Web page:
‘The Honeymooners’ History, Part 1
In July of 1950, Jackie Gleason took over as host of Dumont’s hour long ‘Cavalcade Of Stars’ comedy/variety show. After playing with an idea based on the radio show ‘The Bickersons’, Gleason and his writers created Ralph and Alice Cramden and the Honeymooners debuted October 5, 1951 in a six minute sketch. Art Carney, who was already on the Cavalcade show was in that first sketch too, but played a policeman that had been hit by a sack of flower Gleason had thrown out the window. Soon after that original sketch, Gleason added Carney as a regular Honeymooner, Ed Norton and hired an actress to play his wife. Norton’s first wife, portrayed as a burlesque dancer, was played by Elaine Stritch, but she was soon replaced with a more mundane housewife type played by Joyce Randolph.
In 1952, Gleason’s Dumont contact was up and CBS hired him, and although Gleason was in total control of ‘The Jackie Gleason Show’, CBS made him replace “Alice”, played by Pert Kelton who was then on a blacklist during the McCarthy era red scare. Audrey Meadows took over as Alice that completed the now famous line up. Similar in format to the Dumont show, Gleason had a live, one hour show with lots of characters and sketches, of which The Honeymooners was a part, but those sketches with the Cramdens grew in popularity and could last from six minutes to thirty five minutes.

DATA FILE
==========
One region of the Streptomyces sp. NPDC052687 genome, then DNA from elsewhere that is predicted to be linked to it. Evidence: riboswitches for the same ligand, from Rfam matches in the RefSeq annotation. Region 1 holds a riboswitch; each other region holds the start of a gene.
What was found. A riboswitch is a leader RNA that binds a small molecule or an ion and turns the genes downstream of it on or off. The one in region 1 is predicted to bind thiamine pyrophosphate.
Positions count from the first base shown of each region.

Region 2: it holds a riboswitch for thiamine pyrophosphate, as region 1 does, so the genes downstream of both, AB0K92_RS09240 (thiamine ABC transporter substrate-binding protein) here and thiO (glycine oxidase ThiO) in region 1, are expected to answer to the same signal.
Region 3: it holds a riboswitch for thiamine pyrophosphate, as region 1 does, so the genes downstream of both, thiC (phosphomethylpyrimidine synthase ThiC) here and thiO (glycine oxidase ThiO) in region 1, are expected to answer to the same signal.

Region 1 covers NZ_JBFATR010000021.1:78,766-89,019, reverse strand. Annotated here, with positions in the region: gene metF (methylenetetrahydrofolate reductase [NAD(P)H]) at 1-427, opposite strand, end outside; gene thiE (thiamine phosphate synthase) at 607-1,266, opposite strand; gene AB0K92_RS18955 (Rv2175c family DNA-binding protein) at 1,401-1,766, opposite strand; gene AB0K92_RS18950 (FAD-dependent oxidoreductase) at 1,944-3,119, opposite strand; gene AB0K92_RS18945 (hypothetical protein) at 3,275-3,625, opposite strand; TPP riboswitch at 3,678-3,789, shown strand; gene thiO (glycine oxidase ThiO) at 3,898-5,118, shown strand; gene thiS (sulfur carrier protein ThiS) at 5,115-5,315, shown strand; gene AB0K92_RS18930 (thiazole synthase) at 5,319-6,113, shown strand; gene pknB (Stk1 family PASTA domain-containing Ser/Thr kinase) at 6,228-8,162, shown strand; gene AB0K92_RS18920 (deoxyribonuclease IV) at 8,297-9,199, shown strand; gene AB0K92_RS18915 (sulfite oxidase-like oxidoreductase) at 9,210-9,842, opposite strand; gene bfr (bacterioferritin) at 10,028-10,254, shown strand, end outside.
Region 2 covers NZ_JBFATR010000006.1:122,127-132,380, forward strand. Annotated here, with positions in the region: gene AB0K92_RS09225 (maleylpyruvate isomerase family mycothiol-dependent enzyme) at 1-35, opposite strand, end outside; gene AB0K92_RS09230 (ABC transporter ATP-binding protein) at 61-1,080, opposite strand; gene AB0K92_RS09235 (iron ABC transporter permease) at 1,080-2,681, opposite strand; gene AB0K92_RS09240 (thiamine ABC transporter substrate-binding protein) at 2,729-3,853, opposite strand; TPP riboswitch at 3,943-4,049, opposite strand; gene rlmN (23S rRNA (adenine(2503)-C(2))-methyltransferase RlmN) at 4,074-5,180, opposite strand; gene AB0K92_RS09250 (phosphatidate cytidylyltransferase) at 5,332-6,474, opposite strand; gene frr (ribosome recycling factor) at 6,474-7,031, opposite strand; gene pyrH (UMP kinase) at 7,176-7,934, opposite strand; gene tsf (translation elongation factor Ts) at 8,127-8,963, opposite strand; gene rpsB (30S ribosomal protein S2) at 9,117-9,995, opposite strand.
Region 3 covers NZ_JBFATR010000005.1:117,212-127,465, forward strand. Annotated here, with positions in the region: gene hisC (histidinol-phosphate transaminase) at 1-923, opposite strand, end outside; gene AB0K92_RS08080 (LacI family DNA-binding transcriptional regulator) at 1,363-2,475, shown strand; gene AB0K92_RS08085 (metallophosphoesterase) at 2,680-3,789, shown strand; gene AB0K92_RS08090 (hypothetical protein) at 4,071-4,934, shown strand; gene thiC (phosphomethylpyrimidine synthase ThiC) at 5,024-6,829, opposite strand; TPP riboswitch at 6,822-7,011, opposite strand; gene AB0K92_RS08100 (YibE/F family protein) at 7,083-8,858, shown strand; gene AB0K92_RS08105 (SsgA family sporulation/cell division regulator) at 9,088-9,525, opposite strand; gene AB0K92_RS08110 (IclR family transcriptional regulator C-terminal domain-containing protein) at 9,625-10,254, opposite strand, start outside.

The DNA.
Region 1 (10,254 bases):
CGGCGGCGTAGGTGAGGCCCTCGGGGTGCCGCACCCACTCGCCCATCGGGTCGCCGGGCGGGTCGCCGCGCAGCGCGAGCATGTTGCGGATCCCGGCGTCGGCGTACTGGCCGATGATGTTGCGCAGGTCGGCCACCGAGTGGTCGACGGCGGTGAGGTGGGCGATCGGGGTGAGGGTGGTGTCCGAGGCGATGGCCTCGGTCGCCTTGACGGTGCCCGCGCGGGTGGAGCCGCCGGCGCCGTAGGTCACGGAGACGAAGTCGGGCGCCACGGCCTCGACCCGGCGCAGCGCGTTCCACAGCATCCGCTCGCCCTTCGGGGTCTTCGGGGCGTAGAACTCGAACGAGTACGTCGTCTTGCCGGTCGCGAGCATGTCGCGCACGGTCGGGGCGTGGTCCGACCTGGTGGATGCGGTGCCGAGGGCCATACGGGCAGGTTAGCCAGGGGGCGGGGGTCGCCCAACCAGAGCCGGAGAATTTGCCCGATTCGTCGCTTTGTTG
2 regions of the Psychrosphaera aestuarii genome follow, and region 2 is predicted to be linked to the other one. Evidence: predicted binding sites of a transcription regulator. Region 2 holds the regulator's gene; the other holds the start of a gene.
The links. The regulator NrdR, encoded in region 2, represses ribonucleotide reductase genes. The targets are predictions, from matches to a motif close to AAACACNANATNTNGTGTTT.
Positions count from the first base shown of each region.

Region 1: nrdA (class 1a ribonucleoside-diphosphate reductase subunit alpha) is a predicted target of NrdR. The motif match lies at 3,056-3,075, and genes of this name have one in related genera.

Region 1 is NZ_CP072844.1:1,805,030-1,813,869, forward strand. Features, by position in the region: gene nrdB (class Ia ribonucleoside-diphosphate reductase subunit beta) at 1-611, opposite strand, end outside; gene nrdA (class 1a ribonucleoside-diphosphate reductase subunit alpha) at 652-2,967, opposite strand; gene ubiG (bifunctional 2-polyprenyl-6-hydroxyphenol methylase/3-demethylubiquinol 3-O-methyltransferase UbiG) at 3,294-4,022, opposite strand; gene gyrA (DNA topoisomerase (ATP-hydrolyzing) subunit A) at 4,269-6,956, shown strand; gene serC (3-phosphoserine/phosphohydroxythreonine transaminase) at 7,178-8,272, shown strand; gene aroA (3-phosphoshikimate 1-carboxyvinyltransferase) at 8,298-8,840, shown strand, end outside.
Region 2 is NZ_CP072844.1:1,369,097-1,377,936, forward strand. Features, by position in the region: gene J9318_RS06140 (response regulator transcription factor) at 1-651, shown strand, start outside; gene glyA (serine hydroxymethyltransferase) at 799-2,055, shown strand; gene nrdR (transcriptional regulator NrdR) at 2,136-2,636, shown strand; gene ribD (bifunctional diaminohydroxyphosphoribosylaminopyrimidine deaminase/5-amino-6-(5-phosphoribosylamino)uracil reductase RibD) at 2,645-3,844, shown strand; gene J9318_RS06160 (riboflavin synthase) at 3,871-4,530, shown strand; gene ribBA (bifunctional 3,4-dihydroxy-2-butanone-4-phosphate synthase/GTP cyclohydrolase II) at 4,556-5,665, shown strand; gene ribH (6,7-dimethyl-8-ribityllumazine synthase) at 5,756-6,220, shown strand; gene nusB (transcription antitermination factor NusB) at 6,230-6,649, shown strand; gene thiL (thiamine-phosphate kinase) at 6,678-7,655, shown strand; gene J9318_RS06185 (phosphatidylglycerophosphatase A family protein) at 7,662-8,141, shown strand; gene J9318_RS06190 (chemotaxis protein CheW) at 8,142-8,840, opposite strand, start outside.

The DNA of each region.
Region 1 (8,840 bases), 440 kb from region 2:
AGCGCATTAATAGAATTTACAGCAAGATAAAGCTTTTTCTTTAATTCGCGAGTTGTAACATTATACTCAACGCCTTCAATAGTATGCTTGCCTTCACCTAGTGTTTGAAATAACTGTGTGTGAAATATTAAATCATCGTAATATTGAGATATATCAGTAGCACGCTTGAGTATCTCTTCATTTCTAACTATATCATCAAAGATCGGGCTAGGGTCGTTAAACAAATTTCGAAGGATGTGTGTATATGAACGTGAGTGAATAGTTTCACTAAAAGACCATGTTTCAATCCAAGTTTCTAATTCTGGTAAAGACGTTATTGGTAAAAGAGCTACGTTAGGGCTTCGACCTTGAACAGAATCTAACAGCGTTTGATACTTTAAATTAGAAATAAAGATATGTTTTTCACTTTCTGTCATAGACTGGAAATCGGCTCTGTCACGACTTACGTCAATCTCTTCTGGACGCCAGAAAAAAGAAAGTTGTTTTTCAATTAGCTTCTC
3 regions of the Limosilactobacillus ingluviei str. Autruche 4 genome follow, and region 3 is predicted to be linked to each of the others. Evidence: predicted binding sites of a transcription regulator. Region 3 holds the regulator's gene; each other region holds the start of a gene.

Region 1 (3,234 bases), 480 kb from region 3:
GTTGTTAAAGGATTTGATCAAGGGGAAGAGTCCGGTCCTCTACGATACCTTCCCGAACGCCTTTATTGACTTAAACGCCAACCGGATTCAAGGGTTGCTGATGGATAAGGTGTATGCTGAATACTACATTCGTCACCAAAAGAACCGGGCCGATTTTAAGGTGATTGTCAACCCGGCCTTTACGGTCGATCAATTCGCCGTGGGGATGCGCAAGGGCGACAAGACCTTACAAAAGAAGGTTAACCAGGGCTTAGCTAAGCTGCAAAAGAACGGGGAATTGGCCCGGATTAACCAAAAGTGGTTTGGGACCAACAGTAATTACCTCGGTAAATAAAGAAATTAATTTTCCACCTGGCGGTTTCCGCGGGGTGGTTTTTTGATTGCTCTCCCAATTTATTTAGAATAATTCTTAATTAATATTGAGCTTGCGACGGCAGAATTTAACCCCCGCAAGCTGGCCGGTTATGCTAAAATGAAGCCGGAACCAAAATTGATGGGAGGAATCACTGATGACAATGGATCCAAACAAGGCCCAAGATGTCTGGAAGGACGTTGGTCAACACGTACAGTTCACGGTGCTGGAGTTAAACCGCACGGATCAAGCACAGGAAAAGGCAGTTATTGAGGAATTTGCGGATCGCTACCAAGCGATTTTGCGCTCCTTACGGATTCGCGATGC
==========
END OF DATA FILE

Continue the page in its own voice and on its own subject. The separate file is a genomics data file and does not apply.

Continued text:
By 1955, Gleason felt he needed a break from live television but The Honeymooners were more popular than ever, so, Jackie took the cast to The Adelphi Theater and using the Dumont Electronicams (video and film) produced 39 half hour episodes on film. The first episode aired October 1, 1955 at 8:30 Saturday night and was against ‘The Perry Como Show’ on NBC and ‘Ozark Jamboree’ on ABC. In February of ’56, the show moved to 8 PM, but Perry Como was a strong contender. The last of the “Classic 39” episodes aired September 22, 1956. Gleason felt that the characters had done about as much as they could and although original plans called for a three year run of the half hour show, Jackie felt it was better to stop after a year for artistic reasons. One week later, ‘The Jackie Gleason Show’ returned in it’s original one hour comedy/variety format and not long after, so did The Honeymooners. Stay tuned for Part II.